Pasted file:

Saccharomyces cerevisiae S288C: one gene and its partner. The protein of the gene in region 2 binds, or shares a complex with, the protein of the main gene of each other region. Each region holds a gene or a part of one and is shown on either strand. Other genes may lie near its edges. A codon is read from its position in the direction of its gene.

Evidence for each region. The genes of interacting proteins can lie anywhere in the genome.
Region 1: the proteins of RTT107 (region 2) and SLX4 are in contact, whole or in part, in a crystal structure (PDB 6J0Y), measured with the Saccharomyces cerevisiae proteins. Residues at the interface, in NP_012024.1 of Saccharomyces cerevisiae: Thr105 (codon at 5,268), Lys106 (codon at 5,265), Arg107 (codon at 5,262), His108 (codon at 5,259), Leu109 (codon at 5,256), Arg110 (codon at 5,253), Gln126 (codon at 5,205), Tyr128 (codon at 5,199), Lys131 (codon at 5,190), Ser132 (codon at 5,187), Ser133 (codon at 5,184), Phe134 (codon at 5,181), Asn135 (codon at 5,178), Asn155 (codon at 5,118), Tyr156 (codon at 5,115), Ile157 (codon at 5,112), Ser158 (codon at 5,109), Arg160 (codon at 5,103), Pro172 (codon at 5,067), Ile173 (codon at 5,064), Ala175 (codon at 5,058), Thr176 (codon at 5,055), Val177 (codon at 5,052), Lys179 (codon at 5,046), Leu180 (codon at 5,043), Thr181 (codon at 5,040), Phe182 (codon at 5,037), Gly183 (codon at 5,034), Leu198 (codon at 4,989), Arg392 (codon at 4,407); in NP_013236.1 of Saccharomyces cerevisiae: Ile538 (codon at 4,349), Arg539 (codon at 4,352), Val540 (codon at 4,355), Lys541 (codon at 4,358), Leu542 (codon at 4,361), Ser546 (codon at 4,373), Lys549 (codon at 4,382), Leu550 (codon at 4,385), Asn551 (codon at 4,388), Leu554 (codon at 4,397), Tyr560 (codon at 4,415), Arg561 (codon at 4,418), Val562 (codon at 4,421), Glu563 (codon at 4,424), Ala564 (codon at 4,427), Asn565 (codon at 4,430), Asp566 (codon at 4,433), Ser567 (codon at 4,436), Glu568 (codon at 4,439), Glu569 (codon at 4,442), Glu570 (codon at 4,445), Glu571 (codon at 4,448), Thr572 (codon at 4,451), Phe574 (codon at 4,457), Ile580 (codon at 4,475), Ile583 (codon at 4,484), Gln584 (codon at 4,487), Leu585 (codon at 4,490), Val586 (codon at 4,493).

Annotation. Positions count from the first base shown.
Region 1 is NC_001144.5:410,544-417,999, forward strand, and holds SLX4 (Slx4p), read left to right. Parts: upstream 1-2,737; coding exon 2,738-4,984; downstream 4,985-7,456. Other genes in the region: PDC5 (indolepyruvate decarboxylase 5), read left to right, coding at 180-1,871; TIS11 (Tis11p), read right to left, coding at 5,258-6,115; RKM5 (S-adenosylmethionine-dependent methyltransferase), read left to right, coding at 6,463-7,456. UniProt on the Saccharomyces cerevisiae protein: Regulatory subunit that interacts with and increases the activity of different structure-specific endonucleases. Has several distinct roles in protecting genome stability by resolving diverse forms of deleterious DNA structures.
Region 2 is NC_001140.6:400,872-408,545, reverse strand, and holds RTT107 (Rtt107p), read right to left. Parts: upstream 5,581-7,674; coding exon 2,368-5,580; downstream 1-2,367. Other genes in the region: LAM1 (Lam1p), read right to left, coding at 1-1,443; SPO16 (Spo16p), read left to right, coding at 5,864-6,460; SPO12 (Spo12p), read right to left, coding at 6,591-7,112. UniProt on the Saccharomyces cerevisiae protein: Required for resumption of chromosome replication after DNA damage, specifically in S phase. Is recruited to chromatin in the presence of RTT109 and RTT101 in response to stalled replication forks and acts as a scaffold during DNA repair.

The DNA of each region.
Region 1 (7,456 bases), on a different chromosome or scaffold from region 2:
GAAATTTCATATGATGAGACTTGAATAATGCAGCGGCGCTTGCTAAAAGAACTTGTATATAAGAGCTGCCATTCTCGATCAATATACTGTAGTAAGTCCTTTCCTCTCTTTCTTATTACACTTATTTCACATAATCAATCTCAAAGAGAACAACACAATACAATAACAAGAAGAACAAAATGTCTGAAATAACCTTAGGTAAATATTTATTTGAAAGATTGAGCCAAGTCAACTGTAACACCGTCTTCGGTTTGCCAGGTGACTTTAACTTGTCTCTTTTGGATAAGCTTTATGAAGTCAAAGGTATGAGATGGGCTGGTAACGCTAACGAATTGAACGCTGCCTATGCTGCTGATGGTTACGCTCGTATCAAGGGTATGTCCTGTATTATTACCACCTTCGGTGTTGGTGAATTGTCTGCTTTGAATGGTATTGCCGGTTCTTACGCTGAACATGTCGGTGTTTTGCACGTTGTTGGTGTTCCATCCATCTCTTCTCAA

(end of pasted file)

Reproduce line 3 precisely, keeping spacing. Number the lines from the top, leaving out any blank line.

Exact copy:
Region 1: the proteins of RTT107 (region 2) and SLX4 are in contact, whole or in part, in a crystal structure (PDB 6J0Y), measured with the Saccharomyces cerevisiae proteins. Residues at the interface, in NP_012024.1 of Saccharomyces cerevisiae: Thr105 (codon at 5,268), Lys106 (codon at 5,265), Arg107 (codon at 5,262), His108 (codon at 5,259), Leu109 (codon at 5,256), Arg110 (codon at 5,253), Gln126 (codon at 5,205), Tyr128 (codon at 5,199), Lys131 (codon at 5,190), Ser132 (codon at 5,187), Ser133 (codon at 5,184), Phe134 (codon at 5,181), Asn135 (codon at 5,178), Asn155 (codon at 5,118), Tyr156 (codon at 5,115), Ile157 (codon at 5,112), Ser158 (codon at 5,109), Arg160 (codon at 5,103), Pro172 (codon at 5,067), Ile173 (codon at 5,064), Ala175 (codon at 5,058), Thr176 (codon at 5,055), Val177 (codon at 5,052), Lys179 (codon at 5,046), Leu180 (codon at 5,043), Thr181 (codon at 5,040), Phe182 (codon at 5,037), Gly183 (codon at 5,034), Leu198 (codon at 4,989), Arg392 (codon at 4,407); in NP_013236.1 of Saccharomyces cerevisiae: Ile538 (codon at 4,349), Arg539 (codon at 4,352), Val540 (codon at 4,355), Lys541 (codon at 4,358), Leu542 (codon at 4,361), Ser546 (codon at 4,373), Lys549 (codon at 4,382), Leu550 (codon at 4,385), Asn551 (codon at 4,388), Leu554 (codon at 4,397), Tyr560 (codon at 4,415), Arg561 (codon at 4,418), Val562 (codon at 4,421), Glu563 (codon at 4,424), Ala564 (codon at 4,427), Asn565 (codon at 4,430), Asp566 (codon at 4,433), Ser567 (codon at 4,436), Glu568 (codon at 4,439), Glu569 (codon at 4,442), Glu570 (codon at 4,445), Glu571 (codon at 4,448), Thr572 (codon at 4,451), Phe574 (codon at 4,457), Ile580 (codon at 4,475), Ile583 (codon at 4,484), Gln584 (codon at 4,487), Leu585 (codon at 4,490), Val586 (codon at 4,493).